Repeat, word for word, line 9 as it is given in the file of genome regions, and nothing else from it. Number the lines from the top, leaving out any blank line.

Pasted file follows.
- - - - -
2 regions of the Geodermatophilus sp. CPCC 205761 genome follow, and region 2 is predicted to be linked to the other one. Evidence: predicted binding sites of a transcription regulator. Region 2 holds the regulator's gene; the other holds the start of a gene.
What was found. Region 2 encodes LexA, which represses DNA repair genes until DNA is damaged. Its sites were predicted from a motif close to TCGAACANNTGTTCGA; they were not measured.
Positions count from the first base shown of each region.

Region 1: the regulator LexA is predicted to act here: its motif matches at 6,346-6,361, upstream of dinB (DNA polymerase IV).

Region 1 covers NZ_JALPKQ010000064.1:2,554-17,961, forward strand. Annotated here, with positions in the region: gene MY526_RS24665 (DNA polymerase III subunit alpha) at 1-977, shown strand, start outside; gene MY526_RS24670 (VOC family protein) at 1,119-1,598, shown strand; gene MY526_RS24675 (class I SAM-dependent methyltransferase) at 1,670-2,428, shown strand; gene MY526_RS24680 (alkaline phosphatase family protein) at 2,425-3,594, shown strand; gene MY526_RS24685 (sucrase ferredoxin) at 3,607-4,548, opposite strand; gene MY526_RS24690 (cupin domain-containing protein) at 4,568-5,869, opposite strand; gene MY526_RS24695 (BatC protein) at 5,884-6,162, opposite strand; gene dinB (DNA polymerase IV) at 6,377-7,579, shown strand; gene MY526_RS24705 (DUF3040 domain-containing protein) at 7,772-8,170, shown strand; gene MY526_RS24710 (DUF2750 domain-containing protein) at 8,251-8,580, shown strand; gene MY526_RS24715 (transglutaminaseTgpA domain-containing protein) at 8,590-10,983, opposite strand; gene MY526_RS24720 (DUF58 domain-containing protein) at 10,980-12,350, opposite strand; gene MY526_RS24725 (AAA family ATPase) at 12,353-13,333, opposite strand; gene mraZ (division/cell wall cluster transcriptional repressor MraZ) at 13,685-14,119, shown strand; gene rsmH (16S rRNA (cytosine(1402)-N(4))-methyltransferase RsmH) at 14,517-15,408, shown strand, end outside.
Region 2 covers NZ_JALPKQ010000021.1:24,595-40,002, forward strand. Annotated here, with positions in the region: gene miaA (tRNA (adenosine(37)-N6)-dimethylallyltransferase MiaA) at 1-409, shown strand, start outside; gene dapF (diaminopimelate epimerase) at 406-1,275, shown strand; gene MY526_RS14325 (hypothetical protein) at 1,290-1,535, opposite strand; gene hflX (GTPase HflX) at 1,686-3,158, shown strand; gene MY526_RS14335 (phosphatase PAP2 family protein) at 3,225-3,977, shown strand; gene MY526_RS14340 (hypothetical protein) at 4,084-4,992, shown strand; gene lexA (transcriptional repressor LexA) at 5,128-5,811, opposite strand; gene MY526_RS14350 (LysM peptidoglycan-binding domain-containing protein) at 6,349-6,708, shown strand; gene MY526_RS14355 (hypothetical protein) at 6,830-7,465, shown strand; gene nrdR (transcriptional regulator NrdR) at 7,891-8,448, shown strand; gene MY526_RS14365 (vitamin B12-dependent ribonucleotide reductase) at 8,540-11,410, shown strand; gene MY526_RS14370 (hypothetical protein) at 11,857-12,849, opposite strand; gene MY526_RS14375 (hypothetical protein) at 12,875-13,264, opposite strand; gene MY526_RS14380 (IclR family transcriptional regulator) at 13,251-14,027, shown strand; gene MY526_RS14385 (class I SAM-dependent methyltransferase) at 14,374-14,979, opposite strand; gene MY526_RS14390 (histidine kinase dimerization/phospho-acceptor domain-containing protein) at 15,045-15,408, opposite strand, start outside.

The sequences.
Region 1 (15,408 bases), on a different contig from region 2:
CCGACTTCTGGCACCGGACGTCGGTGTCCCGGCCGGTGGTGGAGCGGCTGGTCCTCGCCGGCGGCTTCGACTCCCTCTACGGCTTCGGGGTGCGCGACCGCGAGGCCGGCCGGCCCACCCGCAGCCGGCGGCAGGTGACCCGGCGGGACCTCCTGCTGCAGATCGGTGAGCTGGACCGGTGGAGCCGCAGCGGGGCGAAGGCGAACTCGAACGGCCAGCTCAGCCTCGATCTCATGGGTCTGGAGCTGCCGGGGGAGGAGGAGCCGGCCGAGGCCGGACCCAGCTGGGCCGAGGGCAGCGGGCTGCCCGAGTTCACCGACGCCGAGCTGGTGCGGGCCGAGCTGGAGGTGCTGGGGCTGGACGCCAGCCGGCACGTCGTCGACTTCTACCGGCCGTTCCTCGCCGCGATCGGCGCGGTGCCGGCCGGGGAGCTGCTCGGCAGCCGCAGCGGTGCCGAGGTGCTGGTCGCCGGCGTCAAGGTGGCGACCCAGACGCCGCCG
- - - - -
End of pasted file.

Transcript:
CCGACTTCTGGCACCGGACGTCGGTGTCCCGGCCGGTGGTGGAGCGGCTGGTCCTCGCCGGCGGCTTCGACTCCCTCTACGGCTTCGGGGTGCGCGACCGCGAGGCCGGCCGGCCCACCCGCAGCCGGCGGCAGGTGACCCGGCGGGACCTCCTGCTGCAGATCGGTGAGCTGGACCGGTGGAGCCGCAGCGGGGCGAAGGCGAACTCGAACGGCCAGCTCAGCCTCGATCTCATGGGTCTGGAGCTGCCGGGGGAGGAGGAGCCGGCCGAGGCCGGACCCAGCTGGGCCGAGGGCAGCGGGCTGCCCGAGTTCACCGACGCCGAGCTGGTGCGGGCCGAGCTGGAGGTGCTGGGGCTGGACGCCAGCCGGCACGTCGTCGACTTCTACCGGCCGTTCCTCGCCGCGATCGGCGCGGTGCCGGCCGGGGAGCTGCTCGGCAGCCGCAGCGGTGCCGAGGTGCTGGTCGCCGGCGTCAAGGTGGCGACCCAGACGCCGCCG